Featuring Kalani Largusa, Wang Frank Yefeng, Eunie Kim, Cathy Kim, Snow Yunxue Fu, Hiba Ali, Kiam Marcelo Junio, Sua Yoo, Heelim Hwang, Arjuna Capulong, and Greyson Hong.
If you’re in the Chicago area, come by the opening reception this Friday!
It feels extremely taxing to constantly create work about the “self” - in image, in politics, in gender, race, and history. We are all complete beings with our own narratives with varying amounts of intersecting oppressions and privileges. I don’t ever want to be perceived as saying that my story is any more worthy or interesting than anyone else’s. But with the fact of my practice, as a performative artist, these issues are always brought to the forefront. As a performer, I am always subjecting my self to fetishization, and therefore, also everything my body and history symbolizes.
I want to take a bit of a break and just make pretty things that people enjoy. And get back into my personal yoga practice, because I think I really need that right now.
I could use a good hug too.
LEX·IC·A - Jerry Blossom & Mister Junior - January 2013
Jerry Blossom & Mister Junior
Kiam Marcelo Junio a.k.a. Jerry Blossom is a familiar face to Salonathon. I first encountered Kiam via a submission to Chicago IRL and soon after experienced a plethora of inventive and vividly sharp performances discussing their Philippine heritage, naval career through the shifting lens of gender and class. Kiam continues debuting new works and series with exponential fervor. Kiam was also just awarded Chance Dances Critical Fierceness Mark Aguhar Memorial Grant. Find out more about Kiam during my recent interview with them: soundcloud.com/joevarisco/kiam-marcelo-junio-interview-a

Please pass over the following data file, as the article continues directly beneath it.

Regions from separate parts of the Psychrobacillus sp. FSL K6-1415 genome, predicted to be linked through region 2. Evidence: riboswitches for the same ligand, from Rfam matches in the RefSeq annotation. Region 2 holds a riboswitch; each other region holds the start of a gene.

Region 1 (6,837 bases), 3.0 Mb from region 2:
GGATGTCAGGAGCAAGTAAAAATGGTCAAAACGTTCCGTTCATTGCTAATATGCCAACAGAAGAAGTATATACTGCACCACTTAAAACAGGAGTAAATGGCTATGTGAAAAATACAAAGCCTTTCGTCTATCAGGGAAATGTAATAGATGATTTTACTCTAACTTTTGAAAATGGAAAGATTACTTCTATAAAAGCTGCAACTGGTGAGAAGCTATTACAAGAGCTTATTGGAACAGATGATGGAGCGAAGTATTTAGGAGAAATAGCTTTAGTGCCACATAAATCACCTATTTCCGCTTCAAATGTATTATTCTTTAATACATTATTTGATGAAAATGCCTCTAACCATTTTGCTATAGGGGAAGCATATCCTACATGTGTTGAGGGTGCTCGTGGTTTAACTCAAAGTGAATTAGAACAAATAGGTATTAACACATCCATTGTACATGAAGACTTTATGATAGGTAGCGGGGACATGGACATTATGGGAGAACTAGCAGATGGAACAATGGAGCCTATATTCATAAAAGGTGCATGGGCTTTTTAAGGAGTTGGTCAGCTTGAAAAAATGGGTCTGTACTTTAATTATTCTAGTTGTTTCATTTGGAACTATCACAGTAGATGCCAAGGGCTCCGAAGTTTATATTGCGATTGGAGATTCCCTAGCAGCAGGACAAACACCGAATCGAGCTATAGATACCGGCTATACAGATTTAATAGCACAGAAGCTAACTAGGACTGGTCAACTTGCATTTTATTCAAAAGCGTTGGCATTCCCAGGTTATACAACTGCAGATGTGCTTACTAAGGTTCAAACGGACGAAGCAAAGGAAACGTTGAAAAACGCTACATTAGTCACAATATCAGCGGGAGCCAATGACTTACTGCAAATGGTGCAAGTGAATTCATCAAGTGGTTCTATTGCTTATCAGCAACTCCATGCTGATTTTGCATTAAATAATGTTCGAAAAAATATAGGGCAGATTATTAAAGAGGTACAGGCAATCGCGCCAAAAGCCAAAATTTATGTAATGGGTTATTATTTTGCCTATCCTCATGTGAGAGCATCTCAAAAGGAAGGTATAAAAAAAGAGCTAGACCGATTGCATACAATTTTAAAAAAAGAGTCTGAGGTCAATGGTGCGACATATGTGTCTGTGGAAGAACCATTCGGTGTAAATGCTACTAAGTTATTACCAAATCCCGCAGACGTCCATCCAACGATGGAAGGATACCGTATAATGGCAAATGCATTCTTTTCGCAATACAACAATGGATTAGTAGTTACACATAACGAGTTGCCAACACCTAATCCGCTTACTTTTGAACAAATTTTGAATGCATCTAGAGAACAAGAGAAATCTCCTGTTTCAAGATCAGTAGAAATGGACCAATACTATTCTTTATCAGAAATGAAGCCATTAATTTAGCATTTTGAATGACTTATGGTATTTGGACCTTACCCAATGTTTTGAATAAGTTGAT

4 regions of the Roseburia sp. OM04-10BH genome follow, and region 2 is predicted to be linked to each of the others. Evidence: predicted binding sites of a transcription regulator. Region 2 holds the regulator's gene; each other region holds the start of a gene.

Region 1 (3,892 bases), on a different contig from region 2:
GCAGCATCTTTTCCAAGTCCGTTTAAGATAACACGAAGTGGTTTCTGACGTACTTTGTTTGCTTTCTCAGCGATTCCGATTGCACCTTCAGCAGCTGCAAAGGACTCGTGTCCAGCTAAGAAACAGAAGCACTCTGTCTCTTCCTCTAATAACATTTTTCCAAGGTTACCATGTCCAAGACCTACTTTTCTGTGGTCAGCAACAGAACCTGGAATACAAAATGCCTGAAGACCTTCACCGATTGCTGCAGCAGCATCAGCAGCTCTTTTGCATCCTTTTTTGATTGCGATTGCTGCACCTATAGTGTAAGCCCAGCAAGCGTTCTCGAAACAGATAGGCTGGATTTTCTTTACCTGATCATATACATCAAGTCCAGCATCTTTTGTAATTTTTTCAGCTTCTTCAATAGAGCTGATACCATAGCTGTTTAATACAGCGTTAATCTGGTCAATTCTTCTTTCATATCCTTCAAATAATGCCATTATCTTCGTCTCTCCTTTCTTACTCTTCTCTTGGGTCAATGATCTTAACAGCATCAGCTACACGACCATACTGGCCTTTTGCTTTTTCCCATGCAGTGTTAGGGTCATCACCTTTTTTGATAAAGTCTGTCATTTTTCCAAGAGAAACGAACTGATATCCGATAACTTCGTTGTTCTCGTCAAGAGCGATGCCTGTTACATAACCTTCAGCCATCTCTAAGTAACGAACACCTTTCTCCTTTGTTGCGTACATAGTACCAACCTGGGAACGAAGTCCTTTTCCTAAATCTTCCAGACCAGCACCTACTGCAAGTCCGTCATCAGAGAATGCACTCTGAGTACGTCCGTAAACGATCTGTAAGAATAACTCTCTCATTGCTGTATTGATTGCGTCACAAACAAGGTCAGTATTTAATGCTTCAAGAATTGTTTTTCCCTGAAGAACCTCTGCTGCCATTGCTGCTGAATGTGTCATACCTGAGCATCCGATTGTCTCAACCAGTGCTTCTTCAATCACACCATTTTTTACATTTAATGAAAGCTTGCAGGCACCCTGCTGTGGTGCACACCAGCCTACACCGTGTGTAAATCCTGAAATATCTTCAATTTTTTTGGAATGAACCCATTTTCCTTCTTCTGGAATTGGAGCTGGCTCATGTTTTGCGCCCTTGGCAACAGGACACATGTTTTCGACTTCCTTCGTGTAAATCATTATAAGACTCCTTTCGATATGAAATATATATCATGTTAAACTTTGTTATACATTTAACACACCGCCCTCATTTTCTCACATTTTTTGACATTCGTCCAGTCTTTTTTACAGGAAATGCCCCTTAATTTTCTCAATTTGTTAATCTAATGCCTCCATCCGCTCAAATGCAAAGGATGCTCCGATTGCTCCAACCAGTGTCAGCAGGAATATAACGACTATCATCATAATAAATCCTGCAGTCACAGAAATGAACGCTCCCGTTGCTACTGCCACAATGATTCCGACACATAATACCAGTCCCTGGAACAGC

Mister Junior is one of those forces of life that passes through a social climate and leaves it altered and renewed. Their spirit of collaboration and engagement is in a constant state of forward movement. Recently Mister Junior began an expanded tour around the country jumping in and out of Chicago in time to audition for America’s Got Talent. Details of airdate on their site soon.
LEX·IC·A is a celebration of the ways in which we communicate with one another and the knowledge we share in this process. It seeks to explore the myriad of complex and beautiful ways we share, play, love, suffer and honor one another through performance work and strive to cultivate community. LEX·IC·A is an inclusive event for anyone interested in procuring dialogue and discourse through performance. Take risks, challenge norms, resist and thrive!
It’s on Facebook, so it’s official now.
The Mark Aguhar Memorial Grant Winner:
Kiam Marcelo Junio is a multidisciplinary artist living in Chicago, IL. He works in multiple media including photography, video, printmaking, installation, burlesque, and performance art. His research and art work centers around queer identities, the Filipino American diaspora, and post-colonialist Asian American tropes and stereotypes, and military and civilian power dynamics.
Jerry Blossom is Kiam’s alter-ego, a genderqueer Filipino male bodied femme-presenting persona, obsessed with assimilating into Western culture and beauty standards.
Kiam served seven years in the US Navy. He was born in the Philippines and has lived in the US, Japan, and Spain. He is also a registered Yoga teacher.
Congratulations also to the Critical Fierceness Grantees, Rami George and Betsy Odom!
Come join us this Saturday at Chances at the Hideout to celebrate!
The Hideout Inn, 1354 W. Wabansia, Chicago
**THIS SATURDAY NIGHT THE MARK AGUHAR MEMORIAL GRANT AND CRITICAL FIERCENESS GRANT WINNERS FOR WINTER 2012 WILL BE ANNOUNCED**
HOSTED BY VAJAQUEQUE BROWN
FEATURING DJS SWAGUERILLA AND LADY MISS NAVY PIER